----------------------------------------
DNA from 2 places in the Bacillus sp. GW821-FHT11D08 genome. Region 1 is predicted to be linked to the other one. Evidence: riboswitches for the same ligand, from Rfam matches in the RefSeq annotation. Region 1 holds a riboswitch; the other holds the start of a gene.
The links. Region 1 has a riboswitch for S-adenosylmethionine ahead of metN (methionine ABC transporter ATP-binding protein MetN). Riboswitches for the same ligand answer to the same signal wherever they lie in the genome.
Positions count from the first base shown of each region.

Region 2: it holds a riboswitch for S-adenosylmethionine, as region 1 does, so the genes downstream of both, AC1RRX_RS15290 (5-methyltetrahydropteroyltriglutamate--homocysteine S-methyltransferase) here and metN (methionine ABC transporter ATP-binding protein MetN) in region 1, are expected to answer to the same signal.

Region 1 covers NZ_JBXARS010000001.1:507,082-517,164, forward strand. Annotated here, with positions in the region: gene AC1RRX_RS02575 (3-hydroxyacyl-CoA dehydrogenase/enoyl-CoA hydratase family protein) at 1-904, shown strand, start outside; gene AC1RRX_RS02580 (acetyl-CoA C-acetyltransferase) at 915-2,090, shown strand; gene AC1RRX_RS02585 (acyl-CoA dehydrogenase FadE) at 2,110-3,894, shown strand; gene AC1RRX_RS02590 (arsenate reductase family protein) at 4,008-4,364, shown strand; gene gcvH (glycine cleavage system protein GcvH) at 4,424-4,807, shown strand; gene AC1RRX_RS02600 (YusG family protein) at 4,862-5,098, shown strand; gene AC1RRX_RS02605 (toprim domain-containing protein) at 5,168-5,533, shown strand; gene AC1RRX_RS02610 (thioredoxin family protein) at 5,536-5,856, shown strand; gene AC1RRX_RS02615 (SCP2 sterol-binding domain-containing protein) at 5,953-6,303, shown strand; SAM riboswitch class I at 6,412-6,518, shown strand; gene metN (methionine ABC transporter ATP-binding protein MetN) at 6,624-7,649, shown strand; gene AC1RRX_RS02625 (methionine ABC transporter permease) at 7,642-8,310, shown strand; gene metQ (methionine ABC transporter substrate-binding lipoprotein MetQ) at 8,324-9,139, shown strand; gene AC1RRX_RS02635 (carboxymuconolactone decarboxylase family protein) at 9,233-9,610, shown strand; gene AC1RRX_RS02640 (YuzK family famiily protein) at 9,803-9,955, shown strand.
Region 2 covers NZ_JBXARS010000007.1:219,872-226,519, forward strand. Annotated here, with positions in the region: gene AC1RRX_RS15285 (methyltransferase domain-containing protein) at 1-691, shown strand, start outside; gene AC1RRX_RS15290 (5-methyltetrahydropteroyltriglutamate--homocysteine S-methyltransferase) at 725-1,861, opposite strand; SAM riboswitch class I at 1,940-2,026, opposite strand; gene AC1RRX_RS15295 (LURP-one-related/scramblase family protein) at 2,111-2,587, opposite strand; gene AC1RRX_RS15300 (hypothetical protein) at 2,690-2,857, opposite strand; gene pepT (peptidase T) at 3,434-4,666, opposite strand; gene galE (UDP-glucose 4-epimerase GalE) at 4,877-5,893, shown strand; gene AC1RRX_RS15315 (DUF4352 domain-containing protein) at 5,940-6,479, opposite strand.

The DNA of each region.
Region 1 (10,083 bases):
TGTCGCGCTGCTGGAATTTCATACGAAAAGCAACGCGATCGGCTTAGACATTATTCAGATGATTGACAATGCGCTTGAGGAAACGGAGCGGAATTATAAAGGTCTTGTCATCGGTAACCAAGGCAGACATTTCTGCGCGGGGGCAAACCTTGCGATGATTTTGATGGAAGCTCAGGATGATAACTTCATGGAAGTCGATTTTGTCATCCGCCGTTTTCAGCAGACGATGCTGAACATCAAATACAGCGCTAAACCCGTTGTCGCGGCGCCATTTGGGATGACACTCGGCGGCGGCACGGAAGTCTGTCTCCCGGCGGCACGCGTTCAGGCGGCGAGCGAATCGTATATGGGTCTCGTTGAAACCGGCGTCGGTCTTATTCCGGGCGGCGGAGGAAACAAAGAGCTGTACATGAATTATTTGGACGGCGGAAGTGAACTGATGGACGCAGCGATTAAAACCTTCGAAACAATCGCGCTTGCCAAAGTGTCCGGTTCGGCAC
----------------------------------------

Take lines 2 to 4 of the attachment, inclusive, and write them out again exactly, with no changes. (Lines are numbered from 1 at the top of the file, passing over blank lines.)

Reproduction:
The links. Region 1 has a riboswitch for S-adenosylmethionine ahead of metN (methionine ABC transporter ATP-binding protein MetN). Riboswitches for the same ligand answer to the same signal wherever they lie in the genome.
Positions count from the first base shown of each region.

Region 2: it holds a riboswitch for S-adenosylmethionine, as region 1 does, so the genes downstream of both, AC1RRX_RS15290 (5-methyltetrahydropteroyltriglutamate--homocysteine S-methyltransferase) here and metN (methionine ABC transporter ATP-binding protein MetN) in region 1, are expected to answer to the same signal.